Here at the frontier, the leaves fall like rain. Although my neighbors are all barbarians, and you, you are a thousand miles away, there are still two cups at my table.

Ten thousand flowers in spring, the moon in autumn, a cool breeze in summer, snow in winter. If your mind isn't clouded by unnecessary things, this is the best season of your life.

~ Wu-men ~

Monday, January 09, 2012


A friend sent me this article from which an excerpt is below. The full article may be read here.

January 1, 2012, 1:42 pm

Disruptions: Resolved in 2012: To Enjoy the View Without Help From an iPhone

Nick Bilton/The New York Times

Last week, I drove to Pacifica, a beach community just south of San Francisco, where I climbed a large rocky hill as the sun descended on the horizon. It painted a typically astounding California sunset across the Pacific Ocean. What did I do next?

What any normal person would do in 2011: I pulled out my iPhone and began snapping pictures to share on Instagram, Facebook and Twitter.

I spent 10 minutes trying to compose the perfect shot, moving my phone from side to side, adjusting light settings and picking the perfect filter.

Then, I stopped. Here I was, watching this magnificent sunset, and all I could do is peer at it through a tiny four-inch screen.

“What’s wrong with me?” I thought. “I can’t seem to enjoy anything without trying to digitally capture it or spew it onto the Internet.”

Hence my New Year’s resolution: In 2012, I plan to spend at least 30 minutes a day without my iPhone. Without Internet, Twitter, Facebook and my iPad. Spending a half-hour a day without electronics might sound easy for most, but for me, 30 unconnected minutes produces the same anxious feelings of a child left accidentally at the mall.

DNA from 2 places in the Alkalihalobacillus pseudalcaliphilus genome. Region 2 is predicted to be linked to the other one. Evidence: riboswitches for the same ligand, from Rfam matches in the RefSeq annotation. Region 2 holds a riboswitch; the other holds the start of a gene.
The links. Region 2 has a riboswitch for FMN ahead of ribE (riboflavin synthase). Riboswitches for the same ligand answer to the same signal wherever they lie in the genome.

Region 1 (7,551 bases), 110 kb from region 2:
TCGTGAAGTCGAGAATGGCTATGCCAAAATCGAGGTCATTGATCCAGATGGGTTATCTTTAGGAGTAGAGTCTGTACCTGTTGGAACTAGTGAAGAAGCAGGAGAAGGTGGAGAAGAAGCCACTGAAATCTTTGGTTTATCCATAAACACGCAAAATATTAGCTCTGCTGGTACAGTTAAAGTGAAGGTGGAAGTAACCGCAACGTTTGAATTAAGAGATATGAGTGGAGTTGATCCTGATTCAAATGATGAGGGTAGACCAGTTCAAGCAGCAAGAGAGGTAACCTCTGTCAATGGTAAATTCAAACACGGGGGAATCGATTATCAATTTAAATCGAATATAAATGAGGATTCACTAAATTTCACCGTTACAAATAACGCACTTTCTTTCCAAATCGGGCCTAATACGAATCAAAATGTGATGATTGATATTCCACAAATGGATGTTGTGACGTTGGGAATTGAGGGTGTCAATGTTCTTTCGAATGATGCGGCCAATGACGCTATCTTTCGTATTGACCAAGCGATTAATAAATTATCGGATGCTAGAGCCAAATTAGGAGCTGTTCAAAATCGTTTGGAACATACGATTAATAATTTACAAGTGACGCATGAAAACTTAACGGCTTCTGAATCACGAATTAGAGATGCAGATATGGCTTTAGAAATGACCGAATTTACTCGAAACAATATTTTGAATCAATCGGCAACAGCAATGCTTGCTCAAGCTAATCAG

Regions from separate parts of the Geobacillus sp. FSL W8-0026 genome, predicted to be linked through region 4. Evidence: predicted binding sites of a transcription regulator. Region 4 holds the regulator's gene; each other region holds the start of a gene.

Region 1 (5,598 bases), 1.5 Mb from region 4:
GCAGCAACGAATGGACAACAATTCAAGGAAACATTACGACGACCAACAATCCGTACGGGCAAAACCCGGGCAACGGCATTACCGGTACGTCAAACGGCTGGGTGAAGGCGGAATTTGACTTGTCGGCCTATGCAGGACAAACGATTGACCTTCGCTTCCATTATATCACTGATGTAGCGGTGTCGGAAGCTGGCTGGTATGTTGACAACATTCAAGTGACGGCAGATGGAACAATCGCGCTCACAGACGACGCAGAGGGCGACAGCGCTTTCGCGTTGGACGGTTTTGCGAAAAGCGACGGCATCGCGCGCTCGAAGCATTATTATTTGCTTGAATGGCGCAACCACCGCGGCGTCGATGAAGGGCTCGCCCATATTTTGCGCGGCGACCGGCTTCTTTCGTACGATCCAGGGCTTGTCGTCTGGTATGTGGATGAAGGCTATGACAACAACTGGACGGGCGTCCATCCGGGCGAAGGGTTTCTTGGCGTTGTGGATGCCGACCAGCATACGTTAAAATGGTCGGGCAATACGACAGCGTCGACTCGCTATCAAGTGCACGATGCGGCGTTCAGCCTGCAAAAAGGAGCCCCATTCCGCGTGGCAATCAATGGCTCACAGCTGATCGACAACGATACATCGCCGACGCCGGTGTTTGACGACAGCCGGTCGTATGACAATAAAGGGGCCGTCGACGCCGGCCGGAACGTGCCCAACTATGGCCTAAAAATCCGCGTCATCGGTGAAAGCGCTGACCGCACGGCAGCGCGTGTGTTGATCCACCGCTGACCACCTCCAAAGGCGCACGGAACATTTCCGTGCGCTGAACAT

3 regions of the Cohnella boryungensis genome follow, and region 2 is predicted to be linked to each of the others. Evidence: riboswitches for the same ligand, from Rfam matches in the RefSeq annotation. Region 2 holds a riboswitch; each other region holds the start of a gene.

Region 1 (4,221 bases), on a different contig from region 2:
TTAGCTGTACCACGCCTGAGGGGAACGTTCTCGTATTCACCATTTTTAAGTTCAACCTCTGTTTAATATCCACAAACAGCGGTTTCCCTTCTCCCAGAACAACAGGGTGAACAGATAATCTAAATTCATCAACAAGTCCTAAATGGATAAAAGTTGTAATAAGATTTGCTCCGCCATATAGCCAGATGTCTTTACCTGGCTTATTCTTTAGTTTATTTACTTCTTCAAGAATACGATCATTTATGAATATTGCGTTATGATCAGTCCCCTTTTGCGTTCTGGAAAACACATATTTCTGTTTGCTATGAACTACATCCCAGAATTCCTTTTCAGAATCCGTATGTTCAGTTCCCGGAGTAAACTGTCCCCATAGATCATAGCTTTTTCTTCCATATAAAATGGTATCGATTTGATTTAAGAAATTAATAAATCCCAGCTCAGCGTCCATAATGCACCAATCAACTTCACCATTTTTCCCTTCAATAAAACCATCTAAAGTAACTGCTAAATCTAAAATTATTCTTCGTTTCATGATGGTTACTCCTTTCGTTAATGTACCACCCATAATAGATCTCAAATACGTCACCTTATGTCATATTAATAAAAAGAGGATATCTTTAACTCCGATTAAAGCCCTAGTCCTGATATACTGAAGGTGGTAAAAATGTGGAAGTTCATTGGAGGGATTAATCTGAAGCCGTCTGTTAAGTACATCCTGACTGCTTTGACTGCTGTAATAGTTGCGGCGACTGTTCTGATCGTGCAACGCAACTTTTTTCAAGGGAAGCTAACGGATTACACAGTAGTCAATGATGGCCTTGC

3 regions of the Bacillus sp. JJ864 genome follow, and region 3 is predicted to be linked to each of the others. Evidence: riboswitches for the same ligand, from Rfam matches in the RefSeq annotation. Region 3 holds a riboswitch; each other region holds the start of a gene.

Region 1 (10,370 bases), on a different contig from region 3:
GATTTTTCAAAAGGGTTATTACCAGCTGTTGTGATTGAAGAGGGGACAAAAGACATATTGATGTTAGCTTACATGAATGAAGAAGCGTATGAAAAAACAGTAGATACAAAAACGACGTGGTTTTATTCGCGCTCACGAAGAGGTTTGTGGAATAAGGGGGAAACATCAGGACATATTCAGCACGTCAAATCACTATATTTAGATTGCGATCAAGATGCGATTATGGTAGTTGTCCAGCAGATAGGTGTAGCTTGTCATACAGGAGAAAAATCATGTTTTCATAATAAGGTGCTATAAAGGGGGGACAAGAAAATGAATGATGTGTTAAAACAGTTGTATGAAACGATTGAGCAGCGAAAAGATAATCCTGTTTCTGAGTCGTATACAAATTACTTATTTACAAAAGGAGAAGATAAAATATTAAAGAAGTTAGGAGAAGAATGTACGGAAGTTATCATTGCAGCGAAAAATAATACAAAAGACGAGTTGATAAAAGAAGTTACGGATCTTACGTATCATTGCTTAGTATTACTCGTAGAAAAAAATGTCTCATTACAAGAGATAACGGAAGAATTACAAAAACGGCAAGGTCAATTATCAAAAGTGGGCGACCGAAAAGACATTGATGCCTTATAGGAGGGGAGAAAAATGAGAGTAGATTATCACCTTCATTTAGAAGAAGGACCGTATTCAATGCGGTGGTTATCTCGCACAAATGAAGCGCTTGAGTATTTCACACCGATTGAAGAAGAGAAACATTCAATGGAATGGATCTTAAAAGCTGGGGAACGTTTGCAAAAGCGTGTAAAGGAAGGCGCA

I made this resolution out of a sense that I habitually reached for the iPhone even when I really didn’t need to, when I might have just enjoyed an experience, like the sunset, without any technology. And after talking to people who do research on subjects like this, I realized that there were some good reasons to give up a little tech.


Paul said...

Interesting reminds me of those tour groups going to site where people get out, take loads of pictures ,with their cheers, and happily go back to their coaches and off to another I guess they must be texting and sending those pictures to their friends (including those on the same coach!) en route to their next destination!!!

Rick Matz said...

I deliberately limit my time on the internet and I tend to be a follower when it comes to technology.

My phone is 4 years old and doesn't have a camera.

Zacky Chan said...

My strongest memory of visiting Kinkakuji (Golden Temple) in Kyoto is of being processed through the grounds like piles of sardines with everyone holding their camera phones overhead trying to get pictures. It is then I saw very clearly two of my biggest pet peeves: huge crowds and getting out a camera everytime you see something interesting. I'm with you Rick in that I'm definitely a follower when it comes to technology.